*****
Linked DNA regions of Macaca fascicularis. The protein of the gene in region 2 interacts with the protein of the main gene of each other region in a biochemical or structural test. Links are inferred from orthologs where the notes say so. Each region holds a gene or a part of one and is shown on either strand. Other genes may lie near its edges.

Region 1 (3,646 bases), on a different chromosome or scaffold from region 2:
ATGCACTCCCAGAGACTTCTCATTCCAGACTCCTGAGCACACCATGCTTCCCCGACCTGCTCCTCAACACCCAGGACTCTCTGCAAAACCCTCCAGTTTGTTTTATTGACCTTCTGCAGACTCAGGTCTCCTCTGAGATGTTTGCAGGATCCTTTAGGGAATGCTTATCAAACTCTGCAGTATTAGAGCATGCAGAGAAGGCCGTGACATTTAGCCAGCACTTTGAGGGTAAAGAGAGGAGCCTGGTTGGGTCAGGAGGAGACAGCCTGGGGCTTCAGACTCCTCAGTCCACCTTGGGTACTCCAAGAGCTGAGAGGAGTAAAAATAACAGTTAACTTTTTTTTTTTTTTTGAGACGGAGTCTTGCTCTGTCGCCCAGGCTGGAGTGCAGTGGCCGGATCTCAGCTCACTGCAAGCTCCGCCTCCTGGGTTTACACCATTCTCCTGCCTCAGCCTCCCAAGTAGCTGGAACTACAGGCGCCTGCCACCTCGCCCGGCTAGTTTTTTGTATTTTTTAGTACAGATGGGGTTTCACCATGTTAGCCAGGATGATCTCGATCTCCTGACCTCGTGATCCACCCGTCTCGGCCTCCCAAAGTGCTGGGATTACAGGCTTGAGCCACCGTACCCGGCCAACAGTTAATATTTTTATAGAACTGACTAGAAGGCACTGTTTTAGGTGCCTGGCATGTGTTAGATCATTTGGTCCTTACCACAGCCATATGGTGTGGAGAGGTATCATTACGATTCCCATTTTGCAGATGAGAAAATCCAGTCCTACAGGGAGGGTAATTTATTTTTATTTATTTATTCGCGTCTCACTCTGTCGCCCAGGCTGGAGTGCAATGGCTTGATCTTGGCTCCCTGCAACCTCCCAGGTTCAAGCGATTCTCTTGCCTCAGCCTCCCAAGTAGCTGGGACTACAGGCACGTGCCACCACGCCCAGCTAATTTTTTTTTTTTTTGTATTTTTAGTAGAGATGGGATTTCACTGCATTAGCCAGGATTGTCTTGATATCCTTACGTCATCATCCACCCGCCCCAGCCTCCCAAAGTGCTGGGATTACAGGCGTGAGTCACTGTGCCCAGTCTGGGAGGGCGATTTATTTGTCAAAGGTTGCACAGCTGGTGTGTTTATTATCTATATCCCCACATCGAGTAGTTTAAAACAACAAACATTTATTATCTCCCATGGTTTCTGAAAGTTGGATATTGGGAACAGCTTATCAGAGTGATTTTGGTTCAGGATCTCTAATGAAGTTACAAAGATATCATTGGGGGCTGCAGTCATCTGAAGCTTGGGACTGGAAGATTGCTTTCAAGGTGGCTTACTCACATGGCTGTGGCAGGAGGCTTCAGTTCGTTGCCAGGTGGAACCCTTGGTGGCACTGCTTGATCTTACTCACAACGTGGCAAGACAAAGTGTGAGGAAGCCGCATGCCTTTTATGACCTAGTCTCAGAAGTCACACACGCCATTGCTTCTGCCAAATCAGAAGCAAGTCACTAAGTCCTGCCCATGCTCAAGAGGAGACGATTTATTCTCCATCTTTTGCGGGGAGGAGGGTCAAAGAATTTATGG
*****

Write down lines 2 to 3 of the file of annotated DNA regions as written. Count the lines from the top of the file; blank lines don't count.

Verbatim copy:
Region 1 (3,646 bases), on a different chromosome or scaffold from region 2:
ATGCACTCCCAGAGACTTCTCATTCCAGACTCCTGAGCACACCATGCTTCCCCGACCTGCTCCTCAACACCCAGGACTCTCTGCAAAACCCTCCAGTTTGTTTTATTGACCTTCTGCAGACTCAGGTCTCCTCTGAGATGTTTGCAGGATCCTTTAGGGAATGCTTATCAAACTCTGCAGTATTAGAGCATGCAGAGAAGGCCGTGACATTTAGCCAGCACTTTGAGGGTAAAGAGAGGAGCCTGGTTGGGTCAGGAGGAGACAGCCTGGGGCTTCAGACTCCTCAGTCCACCTTGGGTACTCCAAGAGCTGAGAGGAGTAAAAATAACAGTTAACTTTTTTTTTTTTTTTGAGACGGAGTCTTGCTCTGTCGCCCAGGCTGGAGTGCAGTGGCCGGATCTCAGCTCACTGCAAGCTCCGCCTCCTGGGTTTACACCATTCTCCTGCCTCAGCCTCCCAAGTAGCTGGAACTACAGGCGCCTGCCACCTCGCCCGGCTAGTTTTTTGTATTTTTTAGTACAGATGGGGTTTCACCATGTTAGCCAGGATGATCTCGATCTCCTGACCTCGTGATCCACCCGTCTCGGCCTCCCAAAGTGCTGGGATTACAGGCTTGAGCCACCGTACCCGGCCAACAGTTAATATTTTTATAGAACTGACTAGAAGGCACTGTTTTAGGTGCCTGGCATGTGTTAGATCATTTGGTCCTTACCACAGCCATATGGTGTGGAGAGGTATCATTACGATTCCCATTTTGCAGATGAGAAAATCCAGTCCTACAGGGAGGGTAATTTATTTTTATTTATTTATTCGCGTCTCACTCTGTCGCCCAGGCTGGAGTGCAATGGCTTGATCTTGGCTCCCTGCAACCTCCCAGGTTCAAGCGATTCTCTTGCCTCAGCCTCCCAAGTAGCTGGGACTACAGGCACGTGCCACCACGCCCAGCTAATTTTTTTTTTTTTTGTATTTTTAGTAGAGATGGGATTTCACTGCATTAGCCAGGATTGTCTTGATATCCTTACGTCATCATCCACCCGCCCCAGCCTCCCAAAGTGCTGGGATTACAGGCGTGAGTCACTGTGCCCAGTCTGGGAGGGCGATTTATTTGTCAAAGGTTGCACAGCTGGTGTGTTTATTATCTATATCCCCACATCGAGTAGTTTAAAACAACAAACATTTATTATCTCCCATGGTTTCTGAAAGTTGGATATTGGGAACAGCTTATCAGAGTGATTTTGGTTCAGGATCTCTAATGAAGTTACAAAGATATCATTGGGGGCTGCAGTCATCTGAAGCTTGGGACTGGAAGATTGCTTTCAAGGTGGCTTACTCACATGGCTGTGGCAGGAGGCTTCAGTTCGTTGCCAGGTGGAACCCTTGGTGGCACTGCTTGATCTTACTCACAACGTGGCAAGACAAAGTGTGAGGAAGCCGCATGCCTTTTATGACCTAGTCTCAGAAGTCACACACGCCATTGCTTCTGCCAAATCAGAAGCAAGTCACTAAGTCCTGCCCATGCTCAAGAGGAGACGATTTATTCTCCATCTTTTGCGGGGAGGAGGGTCAAAGAATTTATGG